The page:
PS If anyone has great a great recipe for fresh tuna loin, I'd sure like to know what you're doing. Just send me a quick e-mail, you'll find my current address in the FAQs.

Easy-Easy Broiled Salmon with Olive Salad, another Quick Supper ♥ KitchenParade.com. Just three ingredients, including Trader Joe's Cracked Olive Salad.

About Trader Joe's Cracked Olive Salad.

So who else has picked something up from Trader Joe's and then wondered what to make with it? LOL me three. This is an especially good everyday recipe that makes such good use of TJ's olive salad.

I'm 100% smitten with the Cracked Olive Salad from Trader Joe's, a mixture (according to the label) of green olives, black olives, capers and pickled vegetables (cauliflower, carrot, red pepper and celery) soaked in oil with garlic powder, oregano, parsley, pepper and salt.

That means the Trader Joe's olive salad is actually a mix of the traditional oil-soaked olives and giardiniera, Italian pickled chopped vegetables. Magic!

But! olive salads are a key ingredient in one of the world's greatest sandwiches, New Orleans' famous muffaletta (or muffuletta) especially at Central Grocery, where people line up rain or shine for enormous wrapped sandwiches made with special bread. When we visited New Orleans for Mardi Gras, a Central Grocery muffaletta was my #1 food goal but sadly, the one day we could go, the skies opened up with heavy rain and the walk from our hotel to the French Quarter just wasn't gonna happen. 😢

But the importance of olive salads means you can often find other brands' olive salads in grocery stores. Or make your own! I love the looks of the New Orleans Olive Salad from Take Two Tapas. Just be sure to keep it refrigerated and eat within a week.

In fact, I've been using leftover Cracked Olive Salad to make inauthentic but delicious muffalettas. Messy? You bet. Good eats? Yes ma'am.

  • A fresh hoagie from St. Louis' Companion Bakery
  • The bottom bun sprinkled with dill pickle juice
  • One bun spread with mayo, the other with yellow mustard
  • Double layers of thin-sliced (but not shaved) ham
  • A layer each of thin-sliced smoked gouda and cheddar
  • Plus a generous layer of that all-important Cracked Olive Salad
Collage of four photos depicting how to make Easy-Easy Broiled Salmon with Olive Salad, another Quick Supper ♥ KitchenParade.com. Just three ingredients, including Trader Joe's Cracked Olive Salad.

How to Make Easy-Easy Broiled Salmon with Olive Salad

The detailed recipe is written in traditional recipe form below but here are the highlights in three (some times five) easy steps. You can do this!

  • THAW THE SALMON (IF NEEDED) To thaw a filet or two of salmon quickly, use cold water. Quick Tip for all those who work outside the home, thaw the salmon before leaving for work, then place in the fridge to cook later in the day.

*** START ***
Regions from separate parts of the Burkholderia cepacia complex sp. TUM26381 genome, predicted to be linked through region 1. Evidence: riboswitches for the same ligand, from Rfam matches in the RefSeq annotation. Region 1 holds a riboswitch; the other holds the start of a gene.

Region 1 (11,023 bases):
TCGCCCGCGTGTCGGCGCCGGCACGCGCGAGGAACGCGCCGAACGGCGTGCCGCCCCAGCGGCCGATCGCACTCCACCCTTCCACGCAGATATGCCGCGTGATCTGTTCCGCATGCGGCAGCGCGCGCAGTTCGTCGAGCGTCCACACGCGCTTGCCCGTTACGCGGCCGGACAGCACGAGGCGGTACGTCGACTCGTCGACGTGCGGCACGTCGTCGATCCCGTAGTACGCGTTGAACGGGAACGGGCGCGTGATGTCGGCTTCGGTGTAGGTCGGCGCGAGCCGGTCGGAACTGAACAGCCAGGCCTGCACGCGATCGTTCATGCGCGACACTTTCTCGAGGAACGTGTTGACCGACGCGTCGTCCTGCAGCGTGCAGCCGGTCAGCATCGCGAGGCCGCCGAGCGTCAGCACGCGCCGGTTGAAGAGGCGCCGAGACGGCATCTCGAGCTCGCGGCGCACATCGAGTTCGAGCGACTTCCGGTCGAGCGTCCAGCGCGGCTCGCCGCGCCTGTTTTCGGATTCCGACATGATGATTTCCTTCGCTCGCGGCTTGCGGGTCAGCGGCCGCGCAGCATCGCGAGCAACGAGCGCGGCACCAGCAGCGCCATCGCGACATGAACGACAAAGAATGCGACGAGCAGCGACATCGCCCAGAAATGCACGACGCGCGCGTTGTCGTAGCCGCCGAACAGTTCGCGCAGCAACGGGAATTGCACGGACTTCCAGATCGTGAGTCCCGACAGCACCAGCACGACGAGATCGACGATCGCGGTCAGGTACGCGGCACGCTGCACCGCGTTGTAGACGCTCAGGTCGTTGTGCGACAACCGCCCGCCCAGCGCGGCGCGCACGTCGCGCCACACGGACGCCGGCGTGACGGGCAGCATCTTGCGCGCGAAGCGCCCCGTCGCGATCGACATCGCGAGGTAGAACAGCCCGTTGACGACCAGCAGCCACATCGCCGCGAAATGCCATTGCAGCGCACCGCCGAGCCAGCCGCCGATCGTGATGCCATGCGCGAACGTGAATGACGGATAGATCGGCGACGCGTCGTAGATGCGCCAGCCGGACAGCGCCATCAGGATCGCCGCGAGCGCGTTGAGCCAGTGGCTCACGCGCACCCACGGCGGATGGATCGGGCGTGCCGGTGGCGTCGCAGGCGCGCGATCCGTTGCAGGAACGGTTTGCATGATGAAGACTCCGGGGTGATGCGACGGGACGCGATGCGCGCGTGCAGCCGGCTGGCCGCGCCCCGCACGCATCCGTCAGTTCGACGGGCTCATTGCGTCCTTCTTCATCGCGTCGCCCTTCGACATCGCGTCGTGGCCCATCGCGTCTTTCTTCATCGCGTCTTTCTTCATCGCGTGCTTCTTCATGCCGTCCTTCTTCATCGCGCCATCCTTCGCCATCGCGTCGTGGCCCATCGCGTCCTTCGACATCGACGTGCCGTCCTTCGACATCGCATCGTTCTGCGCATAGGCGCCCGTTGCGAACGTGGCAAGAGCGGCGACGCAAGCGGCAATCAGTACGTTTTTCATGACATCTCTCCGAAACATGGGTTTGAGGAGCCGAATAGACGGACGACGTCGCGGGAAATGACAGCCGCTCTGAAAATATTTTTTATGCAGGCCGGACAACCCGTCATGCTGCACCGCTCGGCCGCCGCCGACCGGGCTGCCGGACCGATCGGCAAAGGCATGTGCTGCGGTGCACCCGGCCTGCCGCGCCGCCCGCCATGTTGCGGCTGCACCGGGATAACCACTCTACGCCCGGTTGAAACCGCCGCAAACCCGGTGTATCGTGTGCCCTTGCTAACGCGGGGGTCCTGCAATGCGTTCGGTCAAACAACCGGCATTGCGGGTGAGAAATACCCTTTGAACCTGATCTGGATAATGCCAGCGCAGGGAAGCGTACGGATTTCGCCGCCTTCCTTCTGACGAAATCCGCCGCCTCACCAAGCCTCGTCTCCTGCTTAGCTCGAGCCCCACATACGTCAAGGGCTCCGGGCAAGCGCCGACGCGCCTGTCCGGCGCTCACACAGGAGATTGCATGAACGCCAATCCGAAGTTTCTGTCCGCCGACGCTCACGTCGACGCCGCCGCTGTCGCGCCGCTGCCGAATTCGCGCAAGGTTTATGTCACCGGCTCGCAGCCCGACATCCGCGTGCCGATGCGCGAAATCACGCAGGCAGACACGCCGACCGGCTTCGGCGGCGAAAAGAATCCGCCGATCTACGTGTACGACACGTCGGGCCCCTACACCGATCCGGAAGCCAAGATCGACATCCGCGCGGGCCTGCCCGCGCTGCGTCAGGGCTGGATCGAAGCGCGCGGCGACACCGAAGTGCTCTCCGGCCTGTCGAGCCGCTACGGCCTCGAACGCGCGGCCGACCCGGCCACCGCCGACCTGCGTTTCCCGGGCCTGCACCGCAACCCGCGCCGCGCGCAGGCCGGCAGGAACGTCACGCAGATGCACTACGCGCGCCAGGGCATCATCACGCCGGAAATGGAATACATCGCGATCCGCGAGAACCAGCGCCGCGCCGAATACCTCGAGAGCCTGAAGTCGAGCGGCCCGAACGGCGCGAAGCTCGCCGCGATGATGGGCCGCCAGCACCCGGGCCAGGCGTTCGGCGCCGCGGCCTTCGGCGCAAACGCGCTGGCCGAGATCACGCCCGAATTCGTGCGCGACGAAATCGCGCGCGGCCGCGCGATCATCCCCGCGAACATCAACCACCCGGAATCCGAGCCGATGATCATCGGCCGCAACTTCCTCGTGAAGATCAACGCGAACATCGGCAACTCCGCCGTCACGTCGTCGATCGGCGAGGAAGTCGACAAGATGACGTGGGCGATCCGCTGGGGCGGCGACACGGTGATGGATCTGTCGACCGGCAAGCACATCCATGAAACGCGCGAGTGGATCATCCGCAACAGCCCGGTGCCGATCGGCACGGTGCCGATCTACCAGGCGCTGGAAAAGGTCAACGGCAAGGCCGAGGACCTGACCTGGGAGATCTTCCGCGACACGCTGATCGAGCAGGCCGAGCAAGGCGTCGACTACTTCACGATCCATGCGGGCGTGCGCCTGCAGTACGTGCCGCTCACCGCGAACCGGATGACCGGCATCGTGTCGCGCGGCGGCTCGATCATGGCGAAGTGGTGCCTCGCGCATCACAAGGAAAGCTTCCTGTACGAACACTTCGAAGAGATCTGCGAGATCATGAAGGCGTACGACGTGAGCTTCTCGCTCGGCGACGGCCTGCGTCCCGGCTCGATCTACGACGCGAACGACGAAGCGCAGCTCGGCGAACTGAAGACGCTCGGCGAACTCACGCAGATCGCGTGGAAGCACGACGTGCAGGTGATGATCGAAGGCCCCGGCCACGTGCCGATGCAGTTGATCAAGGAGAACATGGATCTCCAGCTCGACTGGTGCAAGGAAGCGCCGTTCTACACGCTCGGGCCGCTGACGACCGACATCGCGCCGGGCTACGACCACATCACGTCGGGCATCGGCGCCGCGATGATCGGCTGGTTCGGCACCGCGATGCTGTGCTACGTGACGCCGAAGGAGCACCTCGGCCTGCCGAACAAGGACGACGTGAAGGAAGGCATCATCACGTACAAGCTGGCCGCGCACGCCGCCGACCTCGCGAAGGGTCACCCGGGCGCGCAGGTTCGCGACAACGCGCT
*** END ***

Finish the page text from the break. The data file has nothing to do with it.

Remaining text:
• For Vacuum-Sealed Salmon — If the filets are still in vacuum-sealed plastic, leave the plastic on and immerse them as is in a bowl of cold (yes, cold!) water for about an hour, then it's ready to cook.
  • For Light Plastic/Film Wrap — If the salmon has been frozen in a lightweight plastic that won't keep out the water, remove the fish from the plastic and put it into some sort of airtight container. then place the container into a bowl of cold (again, cold!) water until the fish thaws.
  • Otherwise, just place the frozen fish in the fridge to thaw for about 24 hours.
  • One thing NOT to do? Just leave the fish on the counter to thaw: bad idea!

  • REMOVE THE PIN BONES (IF NEEDED) (upper left photo in the collage) Some salmon have pin bones, which surprise surprise aren't actually bones at all but calcified nerve endings that salmon use to navigate waters in close proximity to other salmon. But some don't. And some fish sellers remove pin bones. To check your own filets, rub a finger along the filet's midline. If you feel tiny, stiff protrusions, those are pin bones and if there's one, there'll likely be a few following the same line. Use a tweezers or single-purpose (but small, inexpensive and very effective) fish tweezers (affiliate link) to grab the tip and gently pull the pin bone out.

  • SALT THE FILET (upper right photo in the collage) Salt the skin-side first, then place it skin-side down onto a baking sheet lined with parchment. Salt the top-side too.

  • SPREAD THE OLIVE SALAD OVER THE TOP (lower left photo in the collage) Slip a spoon into the olive salad jar, grabbing some of the salad, pressing the bowl of the spoon to the side of the jar to drain off a lot of the oil. Drop the olive salad onto the filet; take care that the spoon never touches the fish itself so you can continue to use the same spoon to go back for more olive salad without contaminating the entire jar. Once you've got whatever salad you want, then use the back of the spoon to spread it evenly across the top of the filet.

  • BROIL (lower right photo in the collage) Place the baking sheet in the oven about four or five inches below the broiler. Broil about 6 - 8 minutes until the center is opaque and the internal temperature reaches 125F/50C. When removing the baking sheet from the oven, it'll naturally tip a little and the oil from the olive salad will spread a little, some times this means the hot oil spits and spurts a little. So be aware and be careful!
  • THAT'S IT! So easy, yes?!
Easy-Easy Broiled Salmon with Olive Salad, another Quick Supper ♥ KitchenParade.com. Just three ingredients, including Trader Joe's Cracked Olive Salad.

You Might Wonder Be Wondering ...

Have another question? Ask away, I'll do my best to answer!

  • Can this same technique be used for fish other than salmon? Not to our taste. One of my great surprises since subscribing to Sitka is that one variety of fish is just not a one-for-one interchangeable substitute for another variety of fish. We're even learning to select certain species of salmon for certain dishes. So while one "can" top other fish with an olive salad, to our taste, the results are only special with salmon.